The aim of this study was to assess the number of stroke-related admissions and acute treatments during the first two waves of COVID-19 and lockdowns in the Capital Region of Denmark and the Region of Zealand.
Materials & Methods
The weekly numbers of admitted patients with stroke were retrieved from electronic patient records from January 2019 to February 2021 and analysed to reveal potential fluctuations in patient volumes during the pandemic.
A total of 23,688 patients were included, of whom 2049 patients were treated with tissue-type plasminogen activators (tPA) and 552 underwent endovascular thrombectomy (EVT). We found a transient decrease in the number of weekly admitted patients (pts/week) with all strokes (−9.8 pts/week, 95% CI: −19.4; −0.2, p = .046) and stroke mimics (−30.1 pts/week, 95% CI: −39.9; −20.3, p < .001) during the first lockdown compared to pre-COVID-19. The number of subarachnoid haemorrhage, intracerebral haemorrhage, and ischaemic stroke admissions showed insignificant declines. Analysing all COVID-19 periods collectively revealed increased volumes of ischaemic stroke (+6.2 pts/week, 95% CI: +1.6; +10.7, p = .009) compared to pre-COVID levels, while numbers of stroke mimics remained lower than pre-COVID. Weekly tPA and EVT treatments remained constant throughout the study period.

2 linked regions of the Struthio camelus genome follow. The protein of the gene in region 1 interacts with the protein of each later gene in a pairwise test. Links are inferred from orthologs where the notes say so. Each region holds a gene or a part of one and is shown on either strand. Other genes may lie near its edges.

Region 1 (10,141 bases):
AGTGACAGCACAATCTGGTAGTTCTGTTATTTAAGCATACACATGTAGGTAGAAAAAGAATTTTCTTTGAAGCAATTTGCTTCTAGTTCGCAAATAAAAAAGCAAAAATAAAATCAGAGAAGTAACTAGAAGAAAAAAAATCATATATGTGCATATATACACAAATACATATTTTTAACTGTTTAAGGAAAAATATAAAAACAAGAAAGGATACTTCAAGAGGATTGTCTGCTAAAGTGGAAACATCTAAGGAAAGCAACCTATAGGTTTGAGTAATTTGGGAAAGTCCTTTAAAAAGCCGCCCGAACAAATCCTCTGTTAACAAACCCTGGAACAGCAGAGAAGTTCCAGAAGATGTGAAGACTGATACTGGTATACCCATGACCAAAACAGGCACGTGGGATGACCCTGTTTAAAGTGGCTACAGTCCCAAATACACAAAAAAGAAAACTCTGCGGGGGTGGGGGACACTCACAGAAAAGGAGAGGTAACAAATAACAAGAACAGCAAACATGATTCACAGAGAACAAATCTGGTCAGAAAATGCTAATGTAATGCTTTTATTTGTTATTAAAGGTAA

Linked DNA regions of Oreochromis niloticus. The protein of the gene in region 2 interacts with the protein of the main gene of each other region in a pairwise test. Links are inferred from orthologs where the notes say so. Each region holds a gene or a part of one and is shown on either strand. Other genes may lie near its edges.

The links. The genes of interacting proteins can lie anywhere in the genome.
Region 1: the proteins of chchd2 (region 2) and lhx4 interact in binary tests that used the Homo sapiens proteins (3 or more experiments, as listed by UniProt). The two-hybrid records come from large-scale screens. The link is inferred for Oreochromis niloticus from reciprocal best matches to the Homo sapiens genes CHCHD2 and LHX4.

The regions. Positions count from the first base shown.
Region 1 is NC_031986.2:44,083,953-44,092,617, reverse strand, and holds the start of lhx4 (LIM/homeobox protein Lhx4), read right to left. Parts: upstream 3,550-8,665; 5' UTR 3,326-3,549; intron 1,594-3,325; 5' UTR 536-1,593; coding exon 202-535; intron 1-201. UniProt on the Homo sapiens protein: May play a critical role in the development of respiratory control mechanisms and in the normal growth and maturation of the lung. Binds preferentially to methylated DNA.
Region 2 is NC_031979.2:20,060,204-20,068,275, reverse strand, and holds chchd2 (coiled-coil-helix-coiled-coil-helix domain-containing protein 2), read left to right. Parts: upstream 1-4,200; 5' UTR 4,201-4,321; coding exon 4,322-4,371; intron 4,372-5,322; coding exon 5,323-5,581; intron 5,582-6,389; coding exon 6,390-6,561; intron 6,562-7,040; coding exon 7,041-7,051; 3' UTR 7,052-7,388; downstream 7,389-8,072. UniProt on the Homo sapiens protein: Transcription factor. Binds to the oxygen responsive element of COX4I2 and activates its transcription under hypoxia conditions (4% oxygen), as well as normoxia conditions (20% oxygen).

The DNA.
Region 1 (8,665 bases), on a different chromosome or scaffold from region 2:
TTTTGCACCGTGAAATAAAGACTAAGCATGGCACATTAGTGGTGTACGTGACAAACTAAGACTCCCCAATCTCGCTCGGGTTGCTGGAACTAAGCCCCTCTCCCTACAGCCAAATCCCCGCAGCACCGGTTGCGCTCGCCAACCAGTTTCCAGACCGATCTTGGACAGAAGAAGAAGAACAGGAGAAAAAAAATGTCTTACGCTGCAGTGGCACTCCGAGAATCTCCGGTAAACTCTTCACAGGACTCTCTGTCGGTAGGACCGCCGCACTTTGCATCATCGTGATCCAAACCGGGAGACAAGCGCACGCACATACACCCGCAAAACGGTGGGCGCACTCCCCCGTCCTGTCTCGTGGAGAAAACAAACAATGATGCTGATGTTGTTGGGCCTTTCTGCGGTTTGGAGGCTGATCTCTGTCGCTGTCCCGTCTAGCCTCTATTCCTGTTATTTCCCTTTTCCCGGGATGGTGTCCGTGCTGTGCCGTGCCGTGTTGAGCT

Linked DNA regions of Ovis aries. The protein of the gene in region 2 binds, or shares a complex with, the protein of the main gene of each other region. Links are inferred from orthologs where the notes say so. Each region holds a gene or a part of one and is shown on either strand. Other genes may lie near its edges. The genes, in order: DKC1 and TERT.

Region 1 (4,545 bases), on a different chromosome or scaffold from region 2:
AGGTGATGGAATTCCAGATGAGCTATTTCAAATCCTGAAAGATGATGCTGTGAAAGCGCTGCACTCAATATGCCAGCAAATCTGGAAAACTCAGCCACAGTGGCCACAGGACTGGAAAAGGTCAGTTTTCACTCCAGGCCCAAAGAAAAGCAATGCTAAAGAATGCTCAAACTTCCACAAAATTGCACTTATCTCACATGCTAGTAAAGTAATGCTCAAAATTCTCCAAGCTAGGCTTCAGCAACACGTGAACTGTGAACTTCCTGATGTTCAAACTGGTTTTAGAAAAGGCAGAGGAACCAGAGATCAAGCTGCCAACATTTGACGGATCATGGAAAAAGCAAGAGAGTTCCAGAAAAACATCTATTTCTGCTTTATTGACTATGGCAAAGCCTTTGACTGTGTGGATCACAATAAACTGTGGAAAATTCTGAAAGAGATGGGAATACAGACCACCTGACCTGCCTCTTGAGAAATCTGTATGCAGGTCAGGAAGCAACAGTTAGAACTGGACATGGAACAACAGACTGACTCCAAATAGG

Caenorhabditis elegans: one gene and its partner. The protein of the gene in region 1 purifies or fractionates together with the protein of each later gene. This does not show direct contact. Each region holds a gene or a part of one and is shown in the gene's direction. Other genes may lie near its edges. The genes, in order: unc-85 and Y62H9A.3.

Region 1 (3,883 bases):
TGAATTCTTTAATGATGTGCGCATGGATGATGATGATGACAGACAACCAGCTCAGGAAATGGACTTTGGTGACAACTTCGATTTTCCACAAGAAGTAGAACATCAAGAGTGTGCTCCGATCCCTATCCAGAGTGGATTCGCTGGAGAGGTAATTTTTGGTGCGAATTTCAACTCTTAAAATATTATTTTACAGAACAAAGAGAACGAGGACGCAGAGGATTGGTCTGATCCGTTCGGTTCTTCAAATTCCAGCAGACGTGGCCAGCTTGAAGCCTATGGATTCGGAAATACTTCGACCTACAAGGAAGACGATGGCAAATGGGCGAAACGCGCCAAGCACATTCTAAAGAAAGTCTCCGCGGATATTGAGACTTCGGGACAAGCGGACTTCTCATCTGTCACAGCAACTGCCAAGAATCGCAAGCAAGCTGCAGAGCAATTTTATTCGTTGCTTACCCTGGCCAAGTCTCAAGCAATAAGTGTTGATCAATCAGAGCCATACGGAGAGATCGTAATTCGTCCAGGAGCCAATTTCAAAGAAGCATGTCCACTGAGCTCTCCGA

Our results are comparable with other studies in finding reductions in stroke-related admissions early in the pandemic. This is the first study to report increased stroke volumes following the first wave of the pandemic. The mechanisms behind the observed drop and subsequent rise in strokes are unclear and warrant further investigation.